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Recognizing Ikce Wicasa tawoope


In all honesty, I never understood what our elders meant when they discussed Ikce Wicasa tawoope (natural/human law) during their meetings. Eventually, I learned that these particular laws are natural and guided our ancestors to live emotionally healthy lives, including families and tiospaye (extended family), and led them to nationhood. They understood the laws enough to honor them even when no one was looking.

There are many ikce wicasa tawoope (natural/human laws), but only 7 are presented here: wowaunsila (empathy), wacanteognake (generosity), wayuonihan (respectfulness), wowacintanka (perseverance), wowahwala (humility), woohitika (courage), woksape (wisdom), and woaktunje (clemency). According to many an elder, these principles gave our ancestors identity and are the roots they lived by.

The late Birgil Kills Straight, speaking before a United Nations assembly in 1993, referred to the recent chaos involving national and local political events, “We see people doing things with their minds rather than through the heart (done quickly and often marked by violent force). We all have egos (one’s sense of self-esteem). Then there is the arrogance, the attitude of superiority manifested in an overbearing manner.”

He alluded to the facts that the world today is seriously lacking these human/natural rights. “We see the opposite in the world around us, accumulation of wealth, greed, hatred, an eye-for-an-eye, tooth-for-a-tooth (retaliation), disrespect (lack of courtesy or good manners), kill and destroy what is not understood.”

I was pleasantly surprised, and intrigued, to hear his words regarding man-made laws, specifically about the 14th Amendment, the one that accords equal rights and protection of the law to everyone. “This law is the result of a lack of truth and understanding of the things mentioned here.” Imagine that, congress made a law to enforce ikce wicasa tawoope (natural/human law).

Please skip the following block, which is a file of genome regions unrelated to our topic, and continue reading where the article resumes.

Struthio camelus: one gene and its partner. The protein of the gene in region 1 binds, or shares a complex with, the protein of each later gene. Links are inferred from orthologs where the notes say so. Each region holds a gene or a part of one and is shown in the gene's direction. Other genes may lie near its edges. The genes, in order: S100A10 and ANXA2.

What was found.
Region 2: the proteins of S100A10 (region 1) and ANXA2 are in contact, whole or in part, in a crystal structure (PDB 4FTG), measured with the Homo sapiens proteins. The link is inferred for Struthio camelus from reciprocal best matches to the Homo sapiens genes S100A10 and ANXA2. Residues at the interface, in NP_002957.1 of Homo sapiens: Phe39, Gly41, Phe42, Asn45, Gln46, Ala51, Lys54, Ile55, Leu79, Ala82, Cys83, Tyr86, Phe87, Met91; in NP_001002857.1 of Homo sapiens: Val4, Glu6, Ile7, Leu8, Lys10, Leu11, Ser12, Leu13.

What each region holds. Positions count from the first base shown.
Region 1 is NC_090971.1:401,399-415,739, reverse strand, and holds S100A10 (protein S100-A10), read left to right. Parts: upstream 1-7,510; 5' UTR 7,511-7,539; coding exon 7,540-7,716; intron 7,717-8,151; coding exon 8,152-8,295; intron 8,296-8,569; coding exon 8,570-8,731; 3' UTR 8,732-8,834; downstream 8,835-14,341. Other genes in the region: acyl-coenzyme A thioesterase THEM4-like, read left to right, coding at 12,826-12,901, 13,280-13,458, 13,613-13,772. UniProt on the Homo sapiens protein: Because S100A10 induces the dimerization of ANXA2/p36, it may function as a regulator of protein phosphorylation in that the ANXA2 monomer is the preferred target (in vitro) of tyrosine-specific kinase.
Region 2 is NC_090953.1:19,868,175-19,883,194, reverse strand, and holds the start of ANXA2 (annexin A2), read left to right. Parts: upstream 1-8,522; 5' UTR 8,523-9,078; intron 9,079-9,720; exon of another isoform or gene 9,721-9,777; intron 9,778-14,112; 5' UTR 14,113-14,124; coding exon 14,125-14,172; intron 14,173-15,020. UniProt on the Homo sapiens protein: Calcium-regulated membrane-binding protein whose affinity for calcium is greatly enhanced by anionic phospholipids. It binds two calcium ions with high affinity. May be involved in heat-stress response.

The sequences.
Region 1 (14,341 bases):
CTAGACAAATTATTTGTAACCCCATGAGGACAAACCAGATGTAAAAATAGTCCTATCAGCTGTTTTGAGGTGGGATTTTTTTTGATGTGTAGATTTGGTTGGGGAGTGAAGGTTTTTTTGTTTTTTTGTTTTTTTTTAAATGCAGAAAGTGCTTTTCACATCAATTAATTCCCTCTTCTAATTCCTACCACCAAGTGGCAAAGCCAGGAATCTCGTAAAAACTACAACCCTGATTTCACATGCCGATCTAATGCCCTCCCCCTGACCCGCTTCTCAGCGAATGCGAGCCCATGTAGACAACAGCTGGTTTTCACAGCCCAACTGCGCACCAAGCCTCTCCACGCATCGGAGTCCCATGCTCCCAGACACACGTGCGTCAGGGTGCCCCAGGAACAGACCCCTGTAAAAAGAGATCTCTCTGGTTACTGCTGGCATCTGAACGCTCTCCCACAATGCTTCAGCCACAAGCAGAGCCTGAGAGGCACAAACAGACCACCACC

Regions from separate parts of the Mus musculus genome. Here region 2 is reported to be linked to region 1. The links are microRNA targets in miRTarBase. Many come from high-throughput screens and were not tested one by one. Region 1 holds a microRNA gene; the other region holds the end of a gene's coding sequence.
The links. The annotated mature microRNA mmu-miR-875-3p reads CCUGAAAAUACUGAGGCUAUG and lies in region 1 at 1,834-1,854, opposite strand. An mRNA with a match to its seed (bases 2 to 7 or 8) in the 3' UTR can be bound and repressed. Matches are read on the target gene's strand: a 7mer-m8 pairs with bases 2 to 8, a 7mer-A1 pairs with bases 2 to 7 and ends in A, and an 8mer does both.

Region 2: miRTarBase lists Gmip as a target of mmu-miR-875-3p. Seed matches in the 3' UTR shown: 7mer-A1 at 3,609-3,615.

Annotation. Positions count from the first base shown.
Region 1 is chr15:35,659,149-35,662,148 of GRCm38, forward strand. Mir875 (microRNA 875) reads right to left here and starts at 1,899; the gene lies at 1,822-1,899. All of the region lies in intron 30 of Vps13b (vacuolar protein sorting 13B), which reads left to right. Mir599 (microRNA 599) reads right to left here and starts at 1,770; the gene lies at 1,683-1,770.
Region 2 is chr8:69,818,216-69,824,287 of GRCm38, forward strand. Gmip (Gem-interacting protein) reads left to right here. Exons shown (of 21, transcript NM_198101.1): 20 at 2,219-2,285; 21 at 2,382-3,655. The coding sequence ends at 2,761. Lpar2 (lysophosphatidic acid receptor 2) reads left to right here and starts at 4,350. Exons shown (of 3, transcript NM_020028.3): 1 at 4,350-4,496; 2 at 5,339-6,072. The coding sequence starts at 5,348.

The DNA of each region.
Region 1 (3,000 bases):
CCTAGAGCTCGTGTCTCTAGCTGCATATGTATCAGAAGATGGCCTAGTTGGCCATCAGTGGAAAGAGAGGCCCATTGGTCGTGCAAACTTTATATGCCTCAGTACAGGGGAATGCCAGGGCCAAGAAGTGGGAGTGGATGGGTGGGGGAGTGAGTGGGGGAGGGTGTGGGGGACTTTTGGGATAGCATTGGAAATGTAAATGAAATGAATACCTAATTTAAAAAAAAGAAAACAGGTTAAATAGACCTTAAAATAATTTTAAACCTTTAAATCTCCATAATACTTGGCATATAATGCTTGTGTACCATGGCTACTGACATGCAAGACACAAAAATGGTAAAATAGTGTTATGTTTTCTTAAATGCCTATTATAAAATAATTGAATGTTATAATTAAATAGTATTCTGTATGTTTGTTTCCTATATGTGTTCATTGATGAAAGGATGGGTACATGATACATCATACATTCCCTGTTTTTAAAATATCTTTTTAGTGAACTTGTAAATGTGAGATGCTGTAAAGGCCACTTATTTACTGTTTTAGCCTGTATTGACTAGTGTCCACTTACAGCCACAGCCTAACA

When the “founding fathers” plagiarized from the Iroquois’ Great Law of Peace to “invent” the U. S. Constitution, they had little understanding of equality and justice and thus omitted much of the Great Law of Peace’s human/natural laws. It wasn’t until 1871 that amendments were made to the original constitution making it more democratic.

The 1st Amendment guarantees freedom of religion, expression, assembly, and the right to petition. It also prohibiting congress from restricting the press or the rights of individuals to speak. The new nation had to correct a serious shortcoming with the new constitution. There are 27 Amendments and some of them made it more humanitarian or participatory.

The original U. S. Constitution did not come with equal rights for all. The slave was acknowledged as 3/5th human, 3/5th of a vote and women were considered subhuman. It took a tragic civil war to incorporate ikce wicasa tawoope (human/nature law) in the constitution to change it more humane, equal, and just.

Christianity began in the 1st century CE after Jesus was killed and was claimed to have risen. Despite persecution, a small group of Jewish people spread Christianity throughout the Roman Empire. In a nutshell, Jesus ministered to the region’s spiritually and physically impaired, promoted a purist, personal faith based upon love of God and neighbor, and challenged the corruption/oppression of the political and religious elite.

In short, Christianity became synonymous with justice, truth, humility, service, government, compassion, and love. Then, as Mr. Kills Straight alluded to in 1993, American imperialism, capitalism, chauvinism, violence, and bigotry found their place in America. Far right Christianity has transgressed to a point where it is now a base for racial superiority, homophobia, nationalism, wealth, and hatred.

At any rate, as Lakota people, we still have a chance to revive our profound Ikce Wicasa philosophical ways, or as people say, the “old ways,” like language, ceremonies, social customs, and history. Being traditional does not mean going back to living in a tiikceya (natural home), which originated from the racist mentality – a non-traditional way of thinking.

Traditional way of life promotes justice and equality. The basic principles of self-determination and control over our lands is now eminent. We have to alter our indoctrinated ways and relearn the principles of our ancestors and begin to live them in every aspect of our lives. It is imperative that Lakota people learn their ancestral ways. Otherwise, without our language, culture, and history, our children will be selling cigars in a drugstore somewhere.

(Contact Ivan Star Comes Out at matonasua@gmail.com)

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